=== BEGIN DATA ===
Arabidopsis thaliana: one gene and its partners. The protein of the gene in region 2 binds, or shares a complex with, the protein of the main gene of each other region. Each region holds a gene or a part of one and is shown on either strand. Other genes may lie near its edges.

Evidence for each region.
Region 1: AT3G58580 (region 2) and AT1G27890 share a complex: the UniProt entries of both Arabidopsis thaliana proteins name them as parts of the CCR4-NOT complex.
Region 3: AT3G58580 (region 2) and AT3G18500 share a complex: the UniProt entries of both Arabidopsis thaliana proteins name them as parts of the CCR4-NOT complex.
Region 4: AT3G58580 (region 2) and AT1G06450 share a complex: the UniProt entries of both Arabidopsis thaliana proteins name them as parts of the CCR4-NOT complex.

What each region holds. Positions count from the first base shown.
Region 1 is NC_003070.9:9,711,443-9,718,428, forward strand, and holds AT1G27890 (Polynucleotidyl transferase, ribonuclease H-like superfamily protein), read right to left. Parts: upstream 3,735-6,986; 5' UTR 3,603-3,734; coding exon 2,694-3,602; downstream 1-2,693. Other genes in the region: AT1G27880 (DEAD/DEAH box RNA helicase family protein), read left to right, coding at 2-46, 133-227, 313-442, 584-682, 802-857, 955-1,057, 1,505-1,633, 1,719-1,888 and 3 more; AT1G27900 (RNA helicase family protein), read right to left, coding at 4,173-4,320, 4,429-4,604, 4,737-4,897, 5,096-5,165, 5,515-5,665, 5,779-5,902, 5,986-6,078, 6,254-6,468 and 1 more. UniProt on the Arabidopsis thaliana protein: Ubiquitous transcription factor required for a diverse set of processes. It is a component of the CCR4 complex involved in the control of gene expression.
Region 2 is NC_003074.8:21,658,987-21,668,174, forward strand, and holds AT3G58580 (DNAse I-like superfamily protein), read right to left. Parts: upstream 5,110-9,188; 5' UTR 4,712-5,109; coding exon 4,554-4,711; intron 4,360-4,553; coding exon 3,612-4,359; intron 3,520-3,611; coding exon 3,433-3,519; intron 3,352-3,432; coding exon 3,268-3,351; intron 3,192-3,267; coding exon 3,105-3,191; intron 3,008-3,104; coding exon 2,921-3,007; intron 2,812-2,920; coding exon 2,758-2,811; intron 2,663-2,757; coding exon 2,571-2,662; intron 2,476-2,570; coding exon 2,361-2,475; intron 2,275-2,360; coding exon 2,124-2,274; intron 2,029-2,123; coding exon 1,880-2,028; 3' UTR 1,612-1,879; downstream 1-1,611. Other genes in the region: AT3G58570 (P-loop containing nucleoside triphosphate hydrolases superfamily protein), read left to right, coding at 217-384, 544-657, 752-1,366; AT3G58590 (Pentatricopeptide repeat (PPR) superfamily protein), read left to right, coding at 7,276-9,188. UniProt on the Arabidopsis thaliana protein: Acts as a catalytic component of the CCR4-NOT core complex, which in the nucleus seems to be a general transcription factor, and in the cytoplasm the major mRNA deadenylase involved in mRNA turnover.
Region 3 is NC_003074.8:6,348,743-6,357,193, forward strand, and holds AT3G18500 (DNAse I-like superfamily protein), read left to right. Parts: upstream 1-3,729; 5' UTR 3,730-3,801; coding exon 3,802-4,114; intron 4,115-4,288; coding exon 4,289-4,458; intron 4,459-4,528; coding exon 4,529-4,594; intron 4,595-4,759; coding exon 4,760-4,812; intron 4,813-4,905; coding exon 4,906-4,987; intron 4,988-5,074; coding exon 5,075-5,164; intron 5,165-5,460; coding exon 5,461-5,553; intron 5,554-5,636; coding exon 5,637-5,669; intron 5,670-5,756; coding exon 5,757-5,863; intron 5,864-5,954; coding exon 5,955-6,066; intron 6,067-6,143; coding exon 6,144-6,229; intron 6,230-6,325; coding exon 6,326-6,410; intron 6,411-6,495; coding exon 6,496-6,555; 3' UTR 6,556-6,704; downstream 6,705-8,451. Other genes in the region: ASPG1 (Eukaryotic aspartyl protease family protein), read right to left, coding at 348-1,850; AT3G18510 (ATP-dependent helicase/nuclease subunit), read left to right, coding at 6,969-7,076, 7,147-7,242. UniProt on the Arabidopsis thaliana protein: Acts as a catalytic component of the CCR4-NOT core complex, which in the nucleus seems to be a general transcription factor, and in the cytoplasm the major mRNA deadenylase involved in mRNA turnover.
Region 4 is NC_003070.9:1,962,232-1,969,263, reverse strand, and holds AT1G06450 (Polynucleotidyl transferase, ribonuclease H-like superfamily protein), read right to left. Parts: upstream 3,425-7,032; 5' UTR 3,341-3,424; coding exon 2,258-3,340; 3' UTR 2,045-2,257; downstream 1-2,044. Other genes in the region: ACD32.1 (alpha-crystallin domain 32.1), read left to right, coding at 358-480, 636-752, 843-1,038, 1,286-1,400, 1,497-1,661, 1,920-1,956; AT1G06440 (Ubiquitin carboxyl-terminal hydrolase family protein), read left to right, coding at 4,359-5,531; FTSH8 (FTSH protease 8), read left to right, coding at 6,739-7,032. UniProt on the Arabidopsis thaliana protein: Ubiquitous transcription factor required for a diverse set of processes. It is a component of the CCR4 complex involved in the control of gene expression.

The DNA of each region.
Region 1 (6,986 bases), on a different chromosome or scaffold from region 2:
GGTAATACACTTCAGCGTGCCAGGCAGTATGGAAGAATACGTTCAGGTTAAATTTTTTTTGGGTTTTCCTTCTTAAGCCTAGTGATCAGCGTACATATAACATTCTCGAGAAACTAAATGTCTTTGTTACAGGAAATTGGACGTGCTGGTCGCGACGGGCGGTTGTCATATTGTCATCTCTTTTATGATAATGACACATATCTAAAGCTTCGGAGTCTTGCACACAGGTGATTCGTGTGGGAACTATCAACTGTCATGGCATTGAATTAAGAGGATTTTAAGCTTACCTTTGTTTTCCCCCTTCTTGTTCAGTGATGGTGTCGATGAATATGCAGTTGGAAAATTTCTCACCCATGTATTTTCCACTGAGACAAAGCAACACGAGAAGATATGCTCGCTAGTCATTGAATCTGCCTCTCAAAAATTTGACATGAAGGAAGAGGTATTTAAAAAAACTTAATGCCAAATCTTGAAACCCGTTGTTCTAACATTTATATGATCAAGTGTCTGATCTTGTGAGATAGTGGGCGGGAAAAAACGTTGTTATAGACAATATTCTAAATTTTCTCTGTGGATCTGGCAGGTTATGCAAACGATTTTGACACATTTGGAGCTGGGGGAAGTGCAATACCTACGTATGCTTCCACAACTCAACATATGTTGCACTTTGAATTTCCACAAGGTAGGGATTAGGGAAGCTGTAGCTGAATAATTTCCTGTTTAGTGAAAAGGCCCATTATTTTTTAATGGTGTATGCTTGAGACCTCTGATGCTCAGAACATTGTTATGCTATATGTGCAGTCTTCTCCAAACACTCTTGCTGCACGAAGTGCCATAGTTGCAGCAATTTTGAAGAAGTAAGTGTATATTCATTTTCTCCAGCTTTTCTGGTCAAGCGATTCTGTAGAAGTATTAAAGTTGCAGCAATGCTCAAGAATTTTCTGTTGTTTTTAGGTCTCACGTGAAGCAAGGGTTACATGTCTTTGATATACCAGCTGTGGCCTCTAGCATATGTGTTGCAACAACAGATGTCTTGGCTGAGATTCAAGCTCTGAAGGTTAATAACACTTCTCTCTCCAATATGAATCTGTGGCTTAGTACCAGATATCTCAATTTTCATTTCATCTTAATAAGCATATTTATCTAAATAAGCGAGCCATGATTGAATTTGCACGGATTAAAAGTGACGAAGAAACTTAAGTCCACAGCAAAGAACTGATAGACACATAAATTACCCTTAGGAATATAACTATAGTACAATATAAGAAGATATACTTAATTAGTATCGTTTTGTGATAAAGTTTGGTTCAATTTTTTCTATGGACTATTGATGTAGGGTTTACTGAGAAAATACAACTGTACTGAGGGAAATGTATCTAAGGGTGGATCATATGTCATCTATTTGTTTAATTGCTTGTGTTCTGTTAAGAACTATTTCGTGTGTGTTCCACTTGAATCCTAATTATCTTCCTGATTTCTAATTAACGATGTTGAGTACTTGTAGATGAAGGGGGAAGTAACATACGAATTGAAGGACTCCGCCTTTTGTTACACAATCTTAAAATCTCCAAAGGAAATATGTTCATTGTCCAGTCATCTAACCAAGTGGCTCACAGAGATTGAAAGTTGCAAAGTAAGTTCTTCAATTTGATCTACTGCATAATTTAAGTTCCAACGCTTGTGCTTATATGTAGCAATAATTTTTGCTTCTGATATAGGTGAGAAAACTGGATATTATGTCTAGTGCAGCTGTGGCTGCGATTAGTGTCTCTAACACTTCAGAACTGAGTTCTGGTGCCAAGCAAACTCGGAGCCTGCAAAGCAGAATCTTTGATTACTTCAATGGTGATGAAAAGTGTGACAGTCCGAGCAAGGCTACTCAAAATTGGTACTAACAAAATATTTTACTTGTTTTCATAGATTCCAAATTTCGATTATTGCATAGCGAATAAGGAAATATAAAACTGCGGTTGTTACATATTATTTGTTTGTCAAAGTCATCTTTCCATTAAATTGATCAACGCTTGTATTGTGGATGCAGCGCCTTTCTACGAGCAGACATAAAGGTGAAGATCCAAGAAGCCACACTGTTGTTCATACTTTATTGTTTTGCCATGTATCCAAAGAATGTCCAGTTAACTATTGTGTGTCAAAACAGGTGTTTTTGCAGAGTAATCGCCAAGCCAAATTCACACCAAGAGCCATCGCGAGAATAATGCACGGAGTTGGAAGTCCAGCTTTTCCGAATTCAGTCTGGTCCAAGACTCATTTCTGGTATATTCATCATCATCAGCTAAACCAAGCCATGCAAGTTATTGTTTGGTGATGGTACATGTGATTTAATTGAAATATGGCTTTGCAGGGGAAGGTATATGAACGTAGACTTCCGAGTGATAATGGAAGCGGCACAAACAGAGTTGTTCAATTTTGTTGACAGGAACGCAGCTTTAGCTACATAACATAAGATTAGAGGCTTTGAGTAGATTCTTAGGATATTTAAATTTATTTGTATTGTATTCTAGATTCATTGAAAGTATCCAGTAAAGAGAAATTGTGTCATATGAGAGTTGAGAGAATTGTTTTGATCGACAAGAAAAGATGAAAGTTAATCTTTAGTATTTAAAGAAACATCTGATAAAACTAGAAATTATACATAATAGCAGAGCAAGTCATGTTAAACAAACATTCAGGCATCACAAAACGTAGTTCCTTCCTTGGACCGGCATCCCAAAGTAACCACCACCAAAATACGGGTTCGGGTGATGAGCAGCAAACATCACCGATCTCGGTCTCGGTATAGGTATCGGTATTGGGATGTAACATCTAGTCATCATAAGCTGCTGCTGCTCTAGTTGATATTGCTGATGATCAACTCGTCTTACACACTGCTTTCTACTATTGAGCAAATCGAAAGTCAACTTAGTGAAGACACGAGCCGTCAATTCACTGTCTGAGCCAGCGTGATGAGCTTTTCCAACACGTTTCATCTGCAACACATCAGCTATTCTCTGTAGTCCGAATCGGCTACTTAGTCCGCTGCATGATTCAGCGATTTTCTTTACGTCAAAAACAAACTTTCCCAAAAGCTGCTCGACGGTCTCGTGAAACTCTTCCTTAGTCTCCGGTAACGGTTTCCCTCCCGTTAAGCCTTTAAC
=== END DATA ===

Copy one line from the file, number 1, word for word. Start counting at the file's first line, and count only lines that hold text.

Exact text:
Arabidopsis thaliana: one gene and its partners. The protein of the gene in region 2 binds, or shares a complex with, the protein of the main gene of each other region. Each region holds a gene or a part of one and is shown on either strand. Other genes may lie near its edges.